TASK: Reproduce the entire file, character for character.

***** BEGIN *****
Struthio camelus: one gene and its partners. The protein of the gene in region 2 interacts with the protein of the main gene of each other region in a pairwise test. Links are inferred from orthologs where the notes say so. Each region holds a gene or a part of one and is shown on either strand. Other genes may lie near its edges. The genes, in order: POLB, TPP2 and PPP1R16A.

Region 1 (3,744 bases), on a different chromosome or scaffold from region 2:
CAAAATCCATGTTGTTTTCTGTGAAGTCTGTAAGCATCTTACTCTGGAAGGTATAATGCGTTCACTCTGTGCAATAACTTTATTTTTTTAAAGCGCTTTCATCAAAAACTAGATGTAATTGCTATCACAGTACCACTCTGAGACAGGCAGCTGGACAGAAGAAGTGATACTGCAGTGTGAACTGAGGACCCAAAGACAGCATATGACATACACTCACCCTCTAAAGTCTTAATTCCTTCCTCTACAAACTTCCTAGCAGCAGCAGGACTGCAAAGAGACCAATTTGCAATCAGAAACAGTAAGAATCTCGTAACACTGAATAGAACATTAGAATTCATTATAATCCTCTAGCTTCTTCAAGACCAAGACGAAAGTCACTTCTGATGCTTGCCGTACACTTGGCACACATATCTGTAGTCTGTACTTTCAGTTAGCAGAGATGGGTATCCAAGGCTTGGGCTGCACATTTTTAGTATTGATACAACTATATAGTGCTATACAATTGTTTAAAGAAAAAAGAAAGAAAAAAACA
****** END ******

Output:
Struthio camelus: one gene and its partners. The protein of the gene in region 2 interacts with the protein of the main gene of each other region in a pairwise test. Links are inferred from orthologs where the notes say so. Each region holds a gene or a part of one and is shown on either strand. Other genes may lie near its edges. The genes, in order: POLB, TPP2 and PPP1R16A.

Region 1 (3,744 bases), on a different chromosome or scaffold from region 2:
CAAAATCCATGTTGTTTTCTGTGAAGTCTGTAAGCATCTTACTCTGGAAGGTATAATGCGTTCACTCTGTGCAATAACTTTATTTTTTTAAAGCGCTTTCATCAAAAACTAGATGTAATTGCTATCACAGTACCACTCTGAGACAGGCAGCTGGACAGAAGAAGTGATACTGCAGTGTGAACTGAGGACCCAAAGACAGCATATGACATACACTCACCCTCTAAAGTCTTAATTCCTTCCTCTACAAACTTCCTAGCAGCAGCAGGACTGCAAAGAGACCAATTTGCAATCAGAAACAGTAAGAATCTCGTAACACTGAATAGAACATTAGAATTCATTATAATCCTCTAGCTTCTTCAAGACCAAGACGAAAGTCACTTCTGATGCTTGCCGTACACTTGGCACACATATCTGTAGTCTGTACTTTCAGTTAGCAGAGATGGGTATCCAAGGCTTGGGCTGCACATTTTTAGTATTGATACAACTATATAGTGCTATACAATTGTTTAAAGAAAAAAGAAAGAAAAAAACA